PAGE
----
If the Nationals fell off in the four-and-a-half weeks before the trade deadline and decided to sell, they’d have plenty of inventory: Scherzer, Schwarber, Bell, Brad Hand and Daniel Hudson. But the Lerners have never been willing sellers and Scherzer’s agent, Scott Boras, recently told NBC Sports Chicago that it would take a contract extension for the 37-year-old right-hander to waive his no-trade rights.

The most likely scenario is that the Nationals approach the trade deadline as buyers, a surprise after their slow start.

Kyle Schwarber is having himself a month

Just how good has Kyle Schwarber been this month?

  • His 13 home runs in June ties Bryce Harper (May 2015) for most homers in any month in Washington Nationals history.
  • His eight home runs in a five-game span are tied for the second-most in MLB history, trailing only Shawn Green in 2002.
  • His 13 home runs in 14 games are tied for the second-most in a 14-game span since 1901. The most? 14 home runs in 14 games by Barry Bonds in 2001.

So how did Schwarber, who entered June 12 hitting .218/.312/.404 with nine home runs and 26 RBI, get to this point? There are some scouts who believe that baseball cracking down on foreign substances, which has drastically decreased spin rates throughout the game, has helped Schwarber against the high fastball, something he had struggled with throughout his career.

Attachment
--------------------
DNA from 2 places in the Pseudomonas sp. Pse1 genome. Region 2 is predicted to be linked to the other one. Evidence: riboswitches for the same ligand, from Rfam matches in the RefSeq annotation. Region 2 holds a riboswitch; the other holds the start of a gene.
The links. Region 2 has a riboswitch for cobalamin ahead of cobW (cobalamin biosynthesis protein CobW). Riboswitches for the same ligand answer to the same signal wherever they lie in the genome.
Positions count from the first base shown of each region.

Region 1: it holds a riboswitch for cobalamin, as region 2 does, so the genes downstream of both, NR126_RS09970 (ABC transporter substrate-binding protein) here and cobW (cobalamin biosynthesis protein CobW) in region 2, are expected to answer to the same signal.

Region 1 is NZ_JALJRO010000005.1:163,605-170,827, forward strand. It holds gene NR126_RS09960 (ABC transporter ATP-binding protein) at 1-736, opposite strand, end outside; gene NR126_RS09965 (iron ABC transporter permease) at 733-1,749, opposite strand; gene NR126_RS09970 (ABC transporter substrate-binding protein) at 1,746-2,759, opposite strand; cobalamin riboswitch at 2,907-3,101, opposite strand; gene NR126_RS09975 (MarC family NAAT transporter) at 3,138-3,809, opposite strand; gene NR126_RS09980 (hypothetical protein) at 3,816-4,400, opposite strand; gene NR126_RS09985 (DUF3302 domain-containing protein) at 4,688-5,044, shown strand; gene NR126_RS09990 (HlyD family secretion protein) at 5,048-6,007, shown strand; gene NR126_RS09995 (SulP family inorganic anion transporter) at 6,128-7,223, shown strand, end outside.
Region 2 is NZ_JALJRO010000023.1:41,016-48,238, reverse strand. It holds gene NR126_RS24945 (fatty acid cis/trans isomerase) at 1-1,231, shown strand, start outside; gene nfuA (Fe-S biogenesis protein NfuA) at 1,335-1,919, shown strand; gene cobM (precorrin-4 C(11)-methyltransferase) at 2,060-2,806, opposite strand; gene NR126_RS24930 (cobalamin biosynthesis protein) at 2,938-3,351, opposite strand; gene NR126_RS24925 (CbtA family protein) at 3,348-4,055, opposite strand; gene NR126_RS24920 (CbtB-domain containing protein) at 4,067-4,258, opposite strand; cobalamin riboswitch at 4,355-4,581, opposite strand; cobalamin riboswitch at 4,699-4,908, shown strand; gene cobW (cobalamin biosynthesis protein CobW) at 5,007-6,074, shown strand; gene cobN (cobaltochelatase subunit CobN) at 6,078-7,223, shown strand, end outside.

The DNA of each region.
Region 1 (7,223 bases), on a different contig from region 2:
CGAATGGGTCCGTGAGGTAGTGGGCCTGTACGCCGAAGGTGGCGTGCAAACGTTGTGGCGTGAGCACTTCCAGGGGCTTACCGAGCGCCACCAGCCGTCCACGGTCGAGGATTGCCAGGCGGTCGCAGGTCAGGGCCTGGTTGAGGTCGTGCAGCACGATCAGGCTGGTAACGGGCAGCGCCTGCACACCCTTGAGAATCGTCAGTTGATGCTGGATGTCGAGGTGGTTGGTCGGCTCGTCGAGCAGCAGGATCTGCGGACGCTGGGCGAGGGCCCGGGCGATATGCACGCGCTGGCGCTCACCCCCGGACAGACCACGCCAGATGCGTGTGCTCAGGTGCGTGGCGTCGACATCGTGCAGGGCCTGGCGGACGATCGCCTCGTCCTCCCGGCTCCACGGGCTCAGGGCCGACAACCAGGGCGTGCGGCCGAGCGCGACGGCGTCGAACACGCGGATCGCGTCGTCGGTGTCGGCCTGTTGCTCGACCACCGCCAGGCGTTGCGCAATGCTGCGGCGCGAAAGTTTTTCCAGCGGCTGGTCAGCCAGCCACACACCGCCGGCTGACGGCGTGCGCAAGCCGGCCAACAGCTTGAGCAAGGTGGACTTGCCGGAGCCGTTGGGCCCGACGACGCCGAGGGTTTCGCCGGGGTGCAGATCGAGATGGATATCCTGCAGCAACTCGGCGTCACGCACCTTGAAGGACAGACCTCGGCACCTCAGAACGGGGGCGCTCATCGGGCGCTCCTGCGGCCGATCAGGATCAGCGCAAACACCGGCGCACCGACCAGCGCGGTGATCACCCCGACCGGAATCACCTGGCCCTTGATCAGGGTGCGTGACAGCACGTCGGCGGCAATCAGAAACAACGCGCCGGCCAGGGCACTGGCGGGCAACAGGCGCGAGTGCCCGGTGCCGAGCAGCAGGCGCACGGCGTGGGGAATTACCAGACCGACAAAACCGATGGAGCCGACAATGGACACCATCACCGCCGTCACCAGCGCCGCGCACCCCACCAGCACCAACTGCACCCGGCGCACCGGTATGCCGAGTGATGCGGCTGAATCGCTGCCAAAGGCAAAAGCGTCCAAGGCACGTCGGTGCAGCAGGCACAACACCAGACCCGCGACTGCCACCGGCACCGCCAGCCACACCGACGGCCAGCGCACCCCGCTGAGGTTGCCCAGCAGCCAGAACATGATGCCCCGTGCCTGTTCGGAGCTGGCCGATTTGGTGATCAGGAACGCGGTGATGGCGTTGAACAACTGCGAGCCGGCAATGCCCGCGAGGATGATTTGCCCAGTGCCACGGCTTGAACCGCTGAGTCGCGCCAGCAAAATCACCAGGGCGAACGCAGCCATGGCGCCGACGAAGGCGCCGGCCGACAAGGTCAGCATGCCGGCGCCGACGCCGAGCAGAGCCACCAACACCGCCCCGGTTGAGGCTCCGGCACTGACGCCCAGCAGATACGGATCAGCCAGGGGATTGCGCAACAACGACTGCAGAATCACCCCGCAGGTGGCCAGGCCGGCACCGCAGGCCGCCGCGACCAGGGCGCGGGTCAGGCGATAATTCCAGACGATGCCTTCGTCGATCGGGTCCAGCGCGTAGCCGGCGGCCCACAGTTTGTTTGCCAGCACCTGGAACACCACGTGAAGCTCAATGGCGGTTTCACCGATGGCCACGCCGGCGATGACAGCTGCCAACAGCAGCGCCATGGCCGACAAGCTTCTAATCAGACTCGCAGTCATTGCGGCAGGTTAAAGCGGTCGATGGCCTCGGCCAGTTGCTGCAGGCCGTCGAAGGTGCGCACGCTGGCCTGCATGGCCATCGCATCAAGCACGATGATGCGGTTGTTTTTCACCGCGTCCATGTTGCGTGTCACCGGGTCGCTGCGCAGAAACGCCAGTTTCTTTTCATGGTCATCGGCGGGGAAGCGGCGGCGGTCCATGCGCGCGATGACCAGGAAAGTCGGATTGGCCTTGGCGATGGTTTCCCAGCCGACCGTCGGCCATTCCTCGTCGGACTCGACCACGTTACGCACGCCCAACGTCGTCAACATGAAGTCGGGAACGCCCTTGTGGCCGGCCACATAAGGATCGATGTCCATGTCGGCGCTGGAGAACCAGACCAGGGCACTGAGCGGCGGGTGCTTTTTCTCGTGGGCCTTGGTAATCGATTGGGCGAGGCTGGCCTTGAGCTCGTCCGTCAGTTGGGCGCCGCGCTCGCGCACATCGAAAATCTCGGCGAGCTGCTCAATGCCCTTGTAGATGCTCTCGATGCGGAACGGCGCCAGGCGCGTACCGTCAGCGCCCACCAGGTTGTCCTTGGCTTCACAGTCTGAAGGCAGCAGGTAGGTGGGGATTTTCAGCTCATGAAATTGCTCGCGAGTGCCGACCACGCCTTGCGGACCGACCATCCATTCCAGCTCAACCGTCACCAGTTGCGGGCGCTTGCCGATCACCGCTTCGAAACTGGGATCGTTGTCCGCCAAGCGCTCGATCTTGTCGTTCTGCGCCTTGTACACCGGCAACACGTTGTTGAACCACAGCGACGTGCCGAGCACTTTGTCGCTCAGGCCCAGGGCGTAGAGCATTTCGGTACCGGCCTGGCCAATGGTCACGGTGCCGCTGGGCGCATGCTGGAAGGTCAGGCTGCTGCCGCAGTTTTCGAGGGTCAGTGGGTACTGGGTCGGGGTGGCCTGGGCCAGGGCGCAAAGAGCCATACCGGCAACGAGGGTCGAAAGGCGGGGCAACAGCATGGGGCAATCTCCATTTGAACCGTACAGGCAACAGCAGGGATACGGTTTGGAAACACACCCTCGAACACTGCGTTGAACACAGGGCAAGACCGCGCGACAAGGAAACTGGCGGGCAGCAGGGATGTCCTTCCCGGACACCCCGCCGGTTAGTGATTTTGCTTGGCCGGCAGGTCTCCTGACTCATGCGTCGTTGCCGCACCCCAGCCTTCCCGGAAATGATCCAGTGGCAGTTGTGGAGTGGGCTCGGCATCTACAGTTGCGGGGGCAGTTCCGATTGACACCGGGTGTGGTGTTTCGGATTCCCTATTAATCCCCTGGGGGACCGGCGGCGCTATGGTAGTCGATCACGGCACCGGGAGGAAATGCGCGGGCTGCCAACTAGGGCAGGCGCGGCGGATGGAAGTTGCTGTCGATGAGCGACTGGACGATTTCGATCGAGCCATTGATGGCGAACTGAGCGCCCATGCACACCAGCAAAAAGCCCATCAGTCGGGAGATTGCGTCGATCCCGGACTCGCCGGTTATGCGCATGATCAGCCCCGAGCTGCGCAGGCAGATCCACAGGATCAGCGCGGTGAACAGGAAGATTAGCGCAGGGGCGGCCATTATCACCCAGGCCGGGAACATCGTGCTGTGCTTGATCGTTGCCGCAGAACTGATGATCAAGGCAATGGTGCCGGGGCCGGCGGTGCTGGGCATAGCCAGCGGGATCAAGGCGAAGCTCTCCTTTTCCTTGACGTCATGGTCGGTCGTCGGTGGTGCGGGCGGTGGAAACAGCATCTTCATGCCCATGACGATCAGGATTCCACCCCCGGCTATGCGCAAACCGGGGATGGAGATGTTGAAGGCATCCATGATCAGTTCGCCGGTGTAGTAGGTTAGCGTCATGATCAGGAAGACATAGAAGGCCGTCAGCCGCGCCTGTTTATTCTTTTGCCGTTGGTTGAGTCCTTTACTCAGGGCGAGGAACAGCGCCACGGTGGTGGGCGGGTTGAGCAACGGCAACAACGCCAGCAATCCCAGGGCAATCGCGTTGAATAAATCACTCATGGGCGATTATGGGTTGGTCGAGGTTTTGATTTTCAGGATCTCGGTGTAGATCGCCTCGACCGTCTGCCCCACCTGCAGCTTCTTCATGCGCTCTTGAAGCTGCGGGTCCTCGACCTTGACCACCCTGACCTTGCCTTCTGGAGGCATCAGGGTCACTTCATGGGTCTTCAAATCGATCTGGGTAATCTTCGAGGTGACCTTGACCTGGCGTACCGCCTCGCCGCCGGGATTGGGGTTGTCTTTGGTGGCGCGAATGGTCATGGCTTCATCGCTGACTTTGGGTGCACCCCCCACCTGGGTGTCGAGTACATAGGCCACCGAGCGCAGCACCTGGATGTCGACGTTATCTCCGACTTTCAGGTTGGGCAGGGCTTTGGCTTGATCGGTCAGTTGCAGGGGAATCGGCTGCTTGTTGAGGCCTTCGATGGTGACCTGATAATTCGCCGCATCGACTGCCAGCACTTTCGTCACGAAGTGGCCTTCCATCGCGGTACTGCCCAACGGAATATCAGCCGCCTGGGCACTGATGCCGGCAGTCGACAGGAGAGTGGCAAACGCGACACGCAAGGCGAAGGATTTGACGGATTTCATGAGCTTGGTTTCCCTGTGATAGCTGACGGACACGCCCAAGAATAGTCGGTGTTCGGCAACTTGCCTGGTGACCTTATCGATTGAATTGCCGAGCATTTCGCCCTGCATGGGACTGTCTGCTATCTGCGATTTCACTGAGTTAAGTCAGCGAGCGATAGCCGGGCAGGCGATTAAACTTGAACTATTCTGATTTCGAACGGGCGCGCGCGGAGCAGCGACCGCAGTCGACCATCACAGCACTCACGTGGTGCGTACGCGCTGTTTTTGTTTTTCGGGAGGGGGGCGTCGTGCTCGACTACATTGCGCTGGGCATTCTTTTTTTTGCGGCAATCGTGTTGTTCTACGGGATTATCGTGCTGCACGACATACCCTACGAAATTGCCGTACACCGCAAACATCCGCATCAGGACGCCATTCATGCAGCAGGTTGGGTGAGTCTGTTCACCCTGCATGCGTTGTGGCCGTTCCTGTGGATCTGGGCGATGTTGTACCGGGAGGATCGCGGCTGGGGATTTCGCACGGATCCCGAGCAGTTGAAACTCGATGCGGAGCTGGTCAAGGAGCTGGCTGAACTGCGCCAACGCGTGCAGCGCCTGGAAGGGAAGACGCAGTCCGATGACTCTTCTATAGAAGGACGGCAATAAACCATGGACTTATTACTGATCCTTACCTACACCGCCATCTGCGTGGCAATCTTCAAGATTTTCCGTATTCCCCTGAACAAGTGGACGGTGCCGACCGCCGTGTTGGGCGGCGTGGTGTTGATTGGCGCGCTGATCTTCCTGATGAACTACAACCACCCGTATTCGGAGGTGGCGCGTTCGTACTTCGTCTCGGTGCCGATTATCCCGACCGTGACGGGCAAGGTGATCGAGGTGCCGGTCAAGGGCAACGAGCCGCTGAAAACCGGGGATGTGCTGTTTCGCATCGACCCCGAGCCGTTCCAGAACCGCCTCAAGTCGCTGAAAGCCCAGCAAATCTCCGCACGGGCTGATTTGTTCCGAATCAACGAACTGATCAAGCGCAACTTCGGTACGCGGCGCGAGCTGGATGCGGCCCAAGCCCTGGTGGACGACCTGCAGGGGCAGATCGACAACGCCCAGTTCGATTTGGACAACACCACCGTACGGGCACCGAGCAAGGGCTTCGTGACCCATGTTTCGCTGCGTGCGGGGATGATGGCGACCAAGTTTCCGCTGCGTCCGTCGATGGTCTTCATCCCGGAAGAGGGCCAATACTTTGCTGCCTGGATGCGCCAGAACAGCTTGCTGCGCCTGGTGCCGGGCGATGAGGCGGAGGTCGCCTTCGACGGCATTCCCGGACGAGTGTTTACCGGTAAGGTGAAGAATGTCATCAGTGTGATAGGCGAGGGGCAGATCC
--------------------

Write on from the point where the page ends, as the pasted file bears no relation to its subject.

Nationals officials, however, credit Schwarber’s breakout to two things: 1) moving him to the leadoff spot in the batting order and 2) his work with hitting coach Kevin Long. The two have worked pregame on hitting off a tee, with Long setting the tee above the top of the strike zone that allows him to more consistently square up against high pitches.

“He’s gotten back to being a hitter first and power is always there,” the exec said. “When he’s driving balls the other way he’s at his best. He’s finally rock-solid in his legs and his head is staying very still. Kevin Long has been very good for him.”

Ketel Marte likely won’t be traded

The Arizona Diamondbacks were built to contend in 2020 and 2021, but have the worst record in baseball and just recently snapped a 24-game road losing streak. Yet team officials say they are unlikely to execute a complete teardown before the July 30 trade deadline.